Burkina Faso’s switch from GMO to conventional cotton increases pesticide use, cuts yield

[F]armer Elie Gnoumou scanned his cotton field in the south of Burkina Faso… with visible relief.

…“I’ve had to do six insecticide treatments so far and there’s probably two more to go,” Gnoumou said. “But it’s looking good.”

The West African nation decided in April to halt the production of genetically modified cotton because the short fiber was hurting its reputation and cutting revenue… the country’s three cotton companies and the producers’ association told farmers to sow only conventional seeds…

That left 350,000 cotton growers worried they’d face a drop in income. Conventional cotton is more vulnerable to parasites… forcing farmers to buy more pesticides and in some cases expand their acreage, according to Wilfried Yameogo, managing director of state-controlled Sofitex…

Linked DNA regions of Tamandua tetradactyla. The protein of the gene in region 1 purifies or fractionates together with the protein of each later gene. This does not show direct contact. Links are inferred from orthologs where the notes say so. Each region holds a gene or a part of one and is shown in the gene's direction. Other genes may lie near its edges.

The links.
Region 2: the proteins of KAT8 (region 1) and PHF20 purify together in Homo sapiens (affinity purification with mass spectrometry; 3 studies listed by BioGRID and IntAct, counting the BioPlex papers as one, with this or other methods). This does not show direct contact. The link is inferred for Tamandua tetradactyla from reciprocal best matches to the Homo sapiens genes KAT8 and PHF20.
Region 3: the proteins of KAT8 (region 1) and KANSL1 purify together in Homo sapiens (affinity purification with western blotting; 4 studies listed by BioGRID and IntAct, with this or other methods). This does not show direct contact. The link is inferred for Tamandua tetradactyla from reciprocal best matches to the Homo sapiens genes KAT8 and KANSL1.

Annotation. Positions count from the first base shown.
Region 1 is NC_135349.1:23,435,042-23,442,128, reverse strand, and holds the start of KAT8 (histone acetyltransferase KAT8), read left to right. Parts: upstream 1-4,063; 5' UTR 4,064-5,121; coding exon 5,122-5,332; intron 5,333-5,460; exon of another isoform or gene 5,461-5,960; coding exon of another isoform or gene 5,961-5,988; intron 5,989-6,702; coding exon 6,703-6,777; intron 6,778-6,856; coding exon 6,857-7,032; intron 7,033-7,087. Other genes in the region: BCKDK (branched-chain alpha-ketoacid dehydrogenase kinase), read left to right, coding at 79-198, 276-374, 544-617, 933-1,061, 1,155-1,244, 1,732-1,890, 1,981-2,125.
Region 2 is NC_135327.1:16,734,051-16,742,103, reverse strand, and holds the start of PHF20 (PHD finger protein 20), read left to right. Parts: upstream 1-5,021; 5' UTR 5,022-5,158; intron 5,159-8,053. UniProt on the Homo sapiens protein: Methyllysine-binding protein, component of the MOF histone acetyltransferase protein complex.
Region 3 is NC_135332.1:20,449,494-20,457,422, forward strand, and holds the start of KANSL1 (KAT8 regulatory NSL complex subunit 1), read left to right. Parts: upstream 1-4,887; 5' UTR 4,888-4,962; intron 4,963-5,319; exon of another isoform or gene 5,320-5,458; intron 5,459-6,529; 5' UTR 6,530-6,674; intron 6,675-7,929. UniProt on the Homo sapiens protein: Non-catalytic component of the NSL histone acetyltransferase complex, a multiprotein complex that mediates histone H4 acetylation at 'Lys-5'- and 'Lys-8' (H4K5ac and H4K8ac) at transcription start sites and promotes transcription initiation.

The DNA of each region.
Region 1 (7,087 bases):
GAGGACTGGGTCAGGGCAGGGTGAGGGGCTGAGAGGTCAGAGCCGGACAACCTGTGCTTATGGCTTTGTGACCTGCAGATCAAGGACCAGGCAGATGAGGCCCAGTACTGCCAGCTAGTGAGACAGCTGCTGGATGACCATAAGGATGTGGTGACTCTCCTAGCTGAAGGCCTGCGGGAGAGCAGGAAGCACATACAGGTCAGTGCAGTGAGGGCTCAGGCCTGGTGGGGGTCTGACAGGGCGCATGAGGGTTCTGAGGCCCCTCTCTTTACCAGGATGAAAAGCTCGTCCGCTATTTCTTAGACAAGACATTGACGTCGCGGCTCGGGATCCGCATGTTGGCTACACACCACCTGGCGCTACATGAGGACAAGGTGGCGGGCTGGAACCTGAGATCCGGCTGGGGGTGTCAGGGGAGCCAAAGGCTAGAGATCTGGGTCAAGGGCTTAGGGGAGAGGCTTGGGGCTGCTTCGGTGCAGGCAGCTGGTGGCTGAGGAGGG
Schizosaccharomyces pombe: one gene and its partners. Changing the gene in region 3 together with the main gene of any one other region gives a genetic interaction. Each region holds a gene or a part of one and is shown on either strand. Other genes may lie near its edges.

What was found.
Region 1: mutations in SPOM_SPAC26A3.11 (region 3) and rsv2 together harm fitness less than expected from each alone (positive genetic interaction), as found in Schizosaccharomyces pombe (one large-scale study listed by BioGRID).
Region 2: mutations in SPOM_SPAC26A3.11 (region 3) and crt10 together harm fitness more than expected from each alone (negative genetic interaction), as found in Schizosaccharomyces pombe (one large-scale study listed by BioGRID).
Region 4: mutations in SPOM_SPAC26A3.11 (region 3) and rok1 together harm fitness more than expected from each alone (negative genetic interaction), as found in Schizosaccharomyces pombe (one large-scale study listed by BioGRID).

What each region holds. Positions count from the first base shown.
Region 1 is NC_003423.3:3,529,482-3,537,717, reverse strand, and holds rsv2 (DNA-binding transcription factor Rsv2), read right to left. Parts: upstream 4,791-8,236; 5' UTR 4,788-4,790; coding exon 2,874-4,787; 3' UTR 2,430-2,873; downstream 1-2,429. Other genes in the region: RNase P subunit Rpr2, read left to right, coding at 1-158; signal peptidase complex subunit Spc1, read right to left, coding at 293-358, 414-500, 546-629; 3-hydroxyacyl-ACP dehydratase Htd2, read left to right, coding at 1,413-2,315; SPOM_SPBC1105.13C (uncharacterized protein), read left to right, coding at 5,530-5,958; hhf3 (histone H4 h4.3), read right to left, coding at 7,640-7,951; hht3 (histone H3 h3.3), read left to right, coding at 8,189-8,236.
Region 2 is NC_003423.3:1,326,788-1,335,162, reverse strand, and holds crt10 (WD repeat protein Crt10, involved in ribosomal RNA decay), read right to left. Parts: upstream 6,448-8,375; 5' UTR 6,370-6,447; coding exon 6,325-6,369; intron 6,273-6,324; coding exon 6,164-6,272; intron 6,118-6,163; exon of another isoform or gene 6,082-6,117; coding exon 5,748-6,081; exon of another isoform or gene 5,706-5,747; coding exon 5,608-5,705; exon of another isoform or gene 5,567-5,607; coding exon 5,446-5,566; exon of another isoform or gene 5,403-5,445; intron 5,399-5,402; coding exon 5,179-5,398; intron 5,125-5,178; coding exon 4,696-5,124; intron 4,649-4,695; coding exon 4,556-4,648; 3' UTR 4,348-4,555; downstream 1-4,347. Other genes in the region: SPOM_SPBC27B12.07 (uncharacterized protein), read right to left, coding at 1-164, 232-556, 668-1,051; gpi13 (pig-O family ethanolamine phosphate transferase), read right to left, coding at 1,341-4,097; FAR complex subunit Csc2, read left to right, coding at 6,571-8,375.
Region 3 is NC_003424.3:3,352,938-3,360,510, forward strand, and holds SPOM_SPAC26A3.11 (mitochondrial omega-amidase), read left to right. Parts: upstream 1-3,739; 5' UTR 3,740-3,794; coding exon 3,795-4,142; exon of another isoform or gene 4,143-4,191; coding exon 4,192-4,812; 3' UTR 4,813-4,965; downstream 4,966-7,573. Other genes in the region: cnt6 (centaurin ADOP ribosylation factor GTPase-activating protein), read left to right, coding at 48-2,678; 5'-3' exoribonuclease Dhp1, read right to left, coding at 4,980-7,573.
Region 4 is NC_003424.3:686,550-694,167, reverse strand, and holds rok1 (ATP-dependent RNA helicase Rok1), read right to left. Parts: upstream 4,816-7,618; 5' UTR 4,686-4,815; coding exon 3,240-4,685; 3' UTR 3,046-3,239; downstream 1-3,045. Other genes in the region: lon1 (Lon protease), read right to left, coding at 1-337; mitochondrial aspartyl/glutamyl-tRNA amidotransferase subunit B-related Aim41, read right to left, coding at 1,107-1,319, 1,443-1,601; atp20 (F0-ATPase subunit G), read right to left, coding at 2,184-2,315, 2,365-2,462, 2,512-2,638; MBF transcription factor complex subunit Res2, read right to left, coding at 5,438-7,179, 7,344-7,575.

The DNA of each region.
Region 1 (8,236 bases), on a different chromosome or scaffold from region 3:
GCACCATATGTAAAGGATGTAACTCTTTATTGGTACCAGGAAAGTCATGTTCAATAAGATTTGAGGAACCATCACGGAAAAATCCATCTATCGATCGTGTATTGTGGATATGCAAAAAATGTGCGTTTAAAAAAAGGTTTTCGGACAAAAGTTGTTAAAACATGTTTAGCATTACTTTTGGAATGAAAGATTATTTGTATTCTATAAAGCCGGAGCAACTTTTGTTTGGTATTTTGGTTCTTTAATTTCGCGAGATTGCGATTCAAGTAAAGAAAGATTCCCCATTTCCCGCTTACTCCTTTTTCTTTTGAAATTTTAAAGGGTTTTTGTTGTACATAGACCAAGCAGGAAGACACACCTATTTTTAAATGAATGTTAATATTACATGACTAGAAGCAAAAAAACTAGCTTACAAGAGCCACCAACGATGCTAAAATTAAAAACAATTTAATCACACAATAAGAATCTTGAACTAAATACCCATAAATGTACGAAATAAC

…“With GM cotton, I knew the yield I would get,” [Gnoumou] said. “With conventional cotton, you don’t know what will happen.”

. . . .

“When you know the advantages and the ease of growing GM cotton, the return to conventional cotton is very hard,” Sofitex’s Yameogo said. “But it’s the price to pay to meet the demands of the global market.”

The GLP aggregated and excerpted this blog/article to reflect the diversity of news, opinion and analysis. Read full, original post: Africa’s Top Cotton Grower Sees Good Crop After Monsanto Ban

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